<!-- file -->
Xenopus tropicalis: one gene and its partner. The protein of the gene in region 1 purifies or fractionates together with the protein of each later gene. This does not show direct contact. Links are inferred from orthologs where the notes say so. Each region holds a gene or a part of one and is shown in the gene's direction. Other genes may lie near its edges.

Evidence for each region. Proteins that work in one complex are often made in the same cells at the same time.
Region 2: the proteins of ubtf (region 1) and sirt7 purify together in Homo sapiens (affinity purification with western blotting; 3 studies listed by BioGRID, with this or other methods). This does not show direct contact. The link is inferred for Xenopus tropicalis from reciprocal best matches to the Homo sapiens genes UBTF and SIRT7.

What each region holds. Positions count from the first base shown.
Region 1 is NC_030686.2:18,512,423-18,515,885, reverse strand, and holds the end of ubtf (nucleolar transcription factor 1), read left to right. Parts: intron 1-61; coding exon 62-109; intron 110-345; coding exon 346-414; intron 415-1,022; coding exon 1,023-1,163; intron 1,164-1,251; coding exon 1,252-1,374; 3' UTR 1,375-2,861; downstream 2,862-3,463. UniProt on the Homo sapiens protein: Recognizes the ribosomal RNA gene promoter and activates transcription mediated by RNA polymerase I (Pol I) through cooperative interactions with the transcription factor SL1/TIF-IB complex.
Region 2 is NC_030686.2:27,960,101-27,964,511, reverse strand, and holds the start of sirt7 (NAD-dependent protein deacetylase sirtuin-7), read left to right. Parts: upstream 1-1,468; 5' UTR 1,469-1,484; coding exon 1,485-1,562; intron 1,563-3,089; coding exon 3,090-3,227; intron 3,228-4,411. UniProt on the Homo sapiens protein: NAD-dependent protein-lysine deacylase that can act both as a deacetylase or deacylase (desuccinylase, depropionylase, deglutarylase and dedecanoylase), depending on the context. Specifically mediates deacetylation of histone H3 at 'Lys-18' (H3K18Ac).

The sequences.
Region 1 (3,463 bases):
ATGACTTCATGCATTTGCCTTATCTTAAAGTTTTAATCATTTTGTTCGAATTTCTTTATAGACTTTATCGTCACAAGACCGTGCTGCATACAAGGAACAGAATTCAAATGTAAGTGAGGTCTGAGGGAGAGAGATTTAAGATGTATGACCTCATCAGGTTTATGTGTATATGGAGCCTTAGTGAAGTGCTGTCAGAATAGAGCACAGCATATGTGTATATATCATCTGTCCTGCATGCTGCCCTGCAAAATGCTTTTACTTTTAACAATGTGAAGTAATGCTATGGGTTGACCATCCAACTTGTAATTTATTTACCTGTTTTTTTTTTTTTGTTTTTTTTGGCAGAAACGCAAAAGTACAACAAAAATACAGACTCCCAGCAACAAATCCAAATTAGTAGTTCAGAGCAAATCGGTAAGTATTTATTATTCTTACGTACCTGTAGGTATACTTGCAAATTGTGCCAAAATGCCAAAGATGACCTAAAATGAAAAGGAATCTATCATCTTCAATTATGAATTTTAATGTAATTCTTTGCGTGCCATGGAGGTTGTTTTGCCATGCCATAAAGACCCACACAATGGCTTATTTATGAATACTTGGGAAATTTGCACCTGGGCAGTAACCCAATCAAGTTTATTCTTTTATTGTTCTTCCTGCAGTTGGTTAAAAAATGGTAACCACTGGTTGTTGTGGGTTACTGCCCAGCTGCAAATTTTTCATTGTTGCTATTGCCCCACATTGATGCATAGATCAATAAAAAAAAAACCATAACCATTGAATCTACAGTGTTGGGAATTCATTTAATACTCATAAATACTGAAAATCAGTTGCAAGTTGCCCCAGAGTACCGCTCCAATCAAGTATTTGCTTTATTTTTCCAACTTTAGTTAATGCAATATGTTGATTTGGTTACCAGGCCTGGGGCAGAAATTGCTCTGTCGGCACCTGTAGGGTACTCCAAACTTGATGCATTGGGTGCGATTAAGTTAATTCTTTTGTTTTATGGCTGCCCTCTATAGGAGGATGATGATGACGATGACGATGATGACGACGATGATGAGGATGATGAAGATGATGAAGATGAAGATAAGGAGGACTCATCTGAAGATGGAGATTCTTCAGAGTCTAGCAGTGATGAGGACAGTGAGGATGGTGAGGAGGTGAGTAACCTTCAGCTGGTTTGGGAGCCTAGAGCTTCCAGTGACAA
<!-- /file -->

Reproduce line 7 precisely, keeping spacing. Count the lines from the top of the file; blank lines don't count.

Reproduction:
The sequences.